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The Williams that put Hill in an exclusive F1 club
By: James Newbold
Mar 11, 2022 at 11:30 AM
by: motorsport network

Aside from the fact that it gave him the 1996 Formula 1 world championship, Damon Hill has another reason to pick the Williams FW18 as his favourite car - a remarkable qualifying feat which hasn't been repeated since.

Even the very best of cars can have their areas of weakness, or diva-like tendencies as they have been coined by Mercedes in recent years. But on the 1996 Williams FW18, weak spots were few and far between.

Damon Hill took it to eight wins, nine pole positions and that year’s world championship title, making it a shoo-in for his favourite car. He also achieved a feat matched by only two other drivers in the past 40 years, by qualifying for every race on the front row. To put that into perspective, only Ayrton Senna (1989), Alain Prost (1993) and Hill in the FW18 have done so since the 1950s.

In the first decade of the world championship this was fairly common. Excluding the anomalous Indianapolis 500, Juan Manuel Fangio (five times), Nino Farina (three times), Alberto Ascari and Jack Brabham all held 100% front-row start records, albeit in an era of fewer races, fewer truly competitive cars and three-by-three grids. Hill’s tally of 16 was eclipsed in 2015 by Lewis Hamilton (18), but that was only good enough for 94.7% thanks to his fifth on the grid in Singapore.

The FW18 was fast everywhere in 1996 and only beaten to pole four times all year by an inspired Michael Schumacher’s Ferrari F310, as rookie Jacques Villeneuve also contributed three poles. The FW18, Hill says, “was just a good car, it was good in every way”.

“Every year you get a car and you get immediate feedback from it, whether it’s going to be good or not, and it just felt good straight away,” Hill tells Autosport. “You jumped in, and just thought, ‘wow, this is amazing’. It felt really nimble and compact and beautifully put-together.”

It marked the culmination of a tricky journey for Williams, which had lost the advantage of active suspension to a change of regulations for 1994 that allowed Benetton to emerge as a serious contender.

“Once they took the active thing away, Williams had to go back and re-learn what they thought they’d stuck in the bin and were never going to see again,” says Hill, who learned during the year that he was to be replaced by Heinz-Harald Frentzen for 1997.

Damon Hill, Williams FW18 Renault
Photographer:Motorsport Images

The FW18’s Renault V10 engine was highly-developed, Hill directly working with Bernard Dudot and his team of Viry-based engineers to extract more low-end torque.

“He’d set up meetings and say, ‘Speak to the engineers, tell them what you want’ and stuff like that,” says Hill of Dudot. “Whereas Ayrton [Senna] just wanted the horsepower and would deal with the rest of it – he didn’t care if it was really peaky or undrivable – I was asking for controllable torque to use it to balance the car. I think that’s very important, especially in the wet.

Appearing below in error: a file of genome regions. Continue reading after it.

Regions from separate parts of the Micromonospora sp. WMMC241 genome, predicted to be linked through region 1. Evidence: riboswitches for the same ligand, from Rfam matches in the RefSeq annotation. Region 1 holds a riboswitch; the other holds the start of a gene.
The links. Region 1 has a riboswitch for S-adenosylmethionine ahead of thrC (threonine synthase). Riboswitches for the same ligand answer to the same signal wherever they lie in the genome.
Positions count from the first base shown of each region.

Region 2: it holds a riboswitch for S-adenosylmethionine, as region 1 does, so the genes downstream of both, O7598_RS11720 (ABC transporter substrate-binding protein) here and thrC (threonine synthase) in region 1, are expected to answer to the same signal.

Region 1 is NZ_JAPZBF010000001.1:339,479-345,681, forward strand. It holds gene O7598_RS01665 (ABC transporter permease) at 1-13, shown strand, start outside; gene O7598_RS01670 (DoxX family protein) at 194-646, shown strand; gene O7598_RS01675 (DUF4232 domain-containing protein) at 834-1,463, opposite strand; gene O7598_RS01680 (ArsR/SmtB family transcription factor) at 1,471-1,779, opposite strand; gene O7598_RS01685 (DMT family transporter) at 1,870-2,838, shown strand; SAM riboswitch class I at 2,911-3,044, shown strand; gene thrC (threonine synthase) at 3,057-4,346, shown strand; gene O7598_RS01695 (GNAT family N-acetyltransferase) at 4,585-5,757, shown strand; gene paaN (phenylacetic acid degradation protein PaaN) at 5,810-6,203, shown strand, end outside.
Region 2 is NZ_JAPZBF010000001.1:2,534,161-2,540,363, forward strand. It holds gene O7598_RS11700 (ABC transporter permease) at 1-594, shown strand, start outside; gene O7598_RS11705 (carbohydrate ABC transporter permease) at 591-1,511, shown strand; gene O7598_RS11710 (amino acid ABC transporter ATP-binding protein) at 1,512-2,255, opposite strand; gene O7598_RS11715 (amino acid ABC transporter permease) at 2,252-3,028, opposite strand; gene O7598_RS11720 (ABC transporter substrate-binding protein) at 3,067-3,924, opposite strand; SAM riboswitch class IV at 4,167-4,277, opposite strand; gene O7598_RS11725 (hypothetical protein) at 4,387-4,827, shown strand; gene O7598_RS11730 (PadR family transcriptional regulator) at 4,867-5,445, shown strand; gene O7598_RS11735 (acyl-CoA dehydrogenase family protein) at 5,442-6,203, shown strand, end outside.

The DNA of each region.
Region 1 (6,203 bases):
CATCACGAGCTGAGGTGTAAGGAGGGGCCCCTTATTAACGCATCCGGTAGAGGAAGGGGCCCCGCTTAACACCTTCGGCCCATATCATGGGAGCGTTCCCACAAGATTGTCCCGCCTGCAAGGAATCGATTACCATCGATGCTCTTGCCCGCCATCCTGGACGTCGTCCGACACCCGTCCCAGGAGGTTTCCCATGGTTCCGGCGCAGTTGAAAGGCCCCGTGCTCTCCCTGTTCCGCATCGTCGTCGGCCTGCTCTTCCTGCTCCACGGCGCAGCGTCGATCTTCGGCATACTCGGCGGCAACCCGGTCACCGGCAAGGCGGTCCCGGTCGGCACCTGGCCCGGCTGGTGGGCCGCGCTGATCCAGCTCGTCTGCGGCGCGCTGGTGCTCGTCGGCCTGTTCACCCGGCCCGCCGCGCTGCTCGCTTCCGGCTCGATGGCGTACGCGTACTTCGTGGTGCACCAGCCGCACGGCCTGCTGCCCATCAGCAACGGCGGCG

“If you’ve got useable low-end, mid-range, you can play with the thing. If you’ve got massive [power] delay, and it comes in all with a rush at the end [it’s not helpful], so they worked on creating this great broad spread of power which was brilliant. I did work with Renault a lot – and I blew up a lot of engines!”

"It was snug, but it was beautiful, and the first car I’ve really just slotted into without a squeeze or losing my knuckles" Damon Hill

It was the final year that Goodyear supplied the entire grid before the arrival of Bridgestone for 1997. Although history shows that Bridgestone were the more effective tyres, even allowing Hill a chance of victory at the Hungaroring with the otherwise ineffective Arrows, he says there could be no faulting the FW18’s control rubber.

“I always thought Goodyear were very good,” he says, “and they produced a tyre that was great. It felt good enough on Goodyears – and that was all we had anyway.”

Hill also relished that he could be comfortable in the FW18, having previously borne the brunt of designer Adrian Newey’s loathing to prioritise ergonomics over performance.

“I had to make do and it had always been a snug fit for a six-footer with size eleven feet,” he says. “And then come [FW]18, Adrian knew that I was the lead driver, they didn’t know what to expect from Jacques, so they went, ‘Okay, we’ve got to make this guy comfortable in the car’.

Damon Hill, Williams FW18 Renault
Photographer:Rainer W. Schlegelmilch / Motorsport Images

“It was snug, but it was beautiful, and the first car I’ve really just slotted into without a squeeze or losing my knuckles.

“You want to have a harmonious relationship with the car, not be cursing it the whole time because you can’t do what you want to do. It’s not something that you get a lot of sympathy for, but if you’ve got cramps or you’re bruised every time you get out, you start to have negative thoughts about it.

“If you find everything is in the right place and you can move your arms, you can take more liberties with the car. It won’t get away from you because you’ve banged your elbow on something or you’ve missed the brake pedal because your foot has touched the steering column or something like that.

“When you’ve suddenly got space to work, it’s very liberating.”

Damon Hill, Williams FW18 Renault
Photographer:Motorsport Images